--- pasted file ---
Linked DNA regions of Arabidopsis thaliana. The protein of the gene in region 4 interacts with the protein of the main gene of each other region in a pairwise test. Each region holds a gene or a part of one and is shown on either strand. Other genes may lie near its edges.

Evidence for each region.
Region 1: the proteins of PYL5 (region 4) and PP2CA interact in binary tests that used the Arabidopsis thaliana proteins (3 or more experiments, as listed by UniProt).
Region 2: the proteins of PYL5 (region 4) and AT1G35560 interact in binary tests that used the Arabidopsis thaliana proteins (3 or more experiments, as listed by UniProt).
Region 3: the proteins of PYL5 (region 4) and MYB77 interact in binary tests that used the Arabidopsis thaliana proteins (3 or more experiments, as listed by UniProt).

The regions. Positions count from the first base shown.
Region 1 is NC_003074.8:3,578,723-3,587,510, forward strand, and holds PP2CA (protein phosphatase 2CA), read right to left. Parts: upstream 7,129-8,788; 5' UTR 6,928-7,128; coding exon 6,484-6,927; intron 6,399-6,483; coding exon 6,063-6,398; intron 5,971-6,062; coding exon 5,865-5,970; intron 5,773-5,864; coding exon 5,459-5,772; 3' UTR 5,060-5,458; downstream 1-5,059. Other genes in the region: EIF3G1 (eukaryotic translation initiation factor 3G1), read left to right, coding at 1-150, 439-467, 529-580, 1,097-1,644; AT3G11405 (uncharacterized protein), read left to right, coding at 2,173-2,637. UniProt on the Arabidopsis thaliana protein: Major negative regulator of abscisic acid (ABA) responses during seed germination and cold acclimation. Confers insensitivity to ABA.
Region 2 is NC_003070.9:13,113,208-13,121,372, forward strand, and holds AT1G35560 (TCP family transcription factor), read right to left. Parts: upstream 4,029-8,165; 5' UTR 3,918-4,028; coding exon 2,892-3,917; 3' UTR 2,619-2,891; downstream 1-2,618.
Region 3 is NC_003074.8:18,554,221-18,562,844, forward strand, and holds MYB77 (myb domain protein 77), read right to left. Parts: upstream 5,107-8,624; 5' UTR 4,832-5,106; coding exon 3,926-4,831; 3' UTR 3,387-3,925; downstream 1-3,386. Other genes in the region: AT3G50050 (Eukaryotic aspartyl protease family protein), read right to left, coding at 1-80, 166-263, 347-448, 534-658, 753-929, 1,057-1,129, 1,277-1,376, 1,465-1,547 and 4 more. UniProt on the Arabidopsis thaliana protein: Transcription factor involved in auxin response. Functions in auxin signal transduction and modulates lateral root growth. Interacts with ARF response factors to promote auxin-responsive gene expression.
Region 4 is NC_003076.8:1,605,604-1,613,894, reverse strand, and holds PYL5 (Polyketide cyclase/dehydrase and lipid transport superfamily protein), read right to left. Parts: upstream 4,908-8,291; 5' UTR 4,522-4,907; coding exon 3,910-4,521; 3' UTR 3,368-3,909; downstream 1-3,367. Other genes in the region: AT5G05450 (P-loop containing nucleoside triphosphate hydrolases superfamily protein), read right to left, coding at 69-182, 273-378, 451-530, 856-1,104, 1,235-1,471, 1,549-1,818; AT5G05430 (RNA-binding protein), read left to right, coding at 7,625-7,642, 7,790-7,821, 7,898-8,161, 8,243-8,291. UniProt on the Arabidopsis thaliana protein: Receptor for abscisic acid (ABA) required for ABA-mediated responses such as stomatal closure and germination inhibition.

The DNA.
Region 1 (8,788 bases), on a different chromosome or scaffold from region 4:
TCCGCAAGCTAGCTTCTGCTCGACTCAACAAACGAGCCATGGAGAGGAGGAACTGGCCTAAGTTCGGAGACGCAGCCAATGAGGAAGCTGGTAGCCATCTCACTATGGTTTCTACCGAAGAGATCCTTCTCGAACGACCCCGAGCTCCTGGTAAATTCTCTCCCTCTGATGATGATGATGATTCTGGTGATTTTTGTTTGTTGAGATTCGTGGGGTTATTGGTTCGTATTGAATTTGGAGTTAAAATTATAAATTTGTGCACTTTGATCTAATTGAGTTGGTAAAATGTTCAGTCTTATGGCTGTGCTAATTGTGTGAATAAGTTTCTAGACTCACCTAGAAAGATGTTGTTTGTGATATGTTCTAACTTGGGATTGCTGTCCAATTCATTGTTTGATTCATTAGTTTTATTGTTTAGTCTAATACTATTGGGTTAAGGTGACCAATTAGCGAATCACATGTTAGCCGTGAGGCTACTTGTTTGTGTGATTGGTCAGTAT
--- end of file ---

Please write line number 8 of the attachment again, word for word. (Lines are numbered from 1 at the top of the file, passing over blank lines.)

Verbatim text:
Region 2 is NC_003070.9:13,113,208-13,121,372, forward strand, and holds AT1G35560 (TCP family transcription factor), read right to left. Parts: upstream 4,029-8,165; 5' UTR 3,918-4,028; coding exon 2,892-3,917; 3' UTR 2,619-2,891; downstream 1-2,618.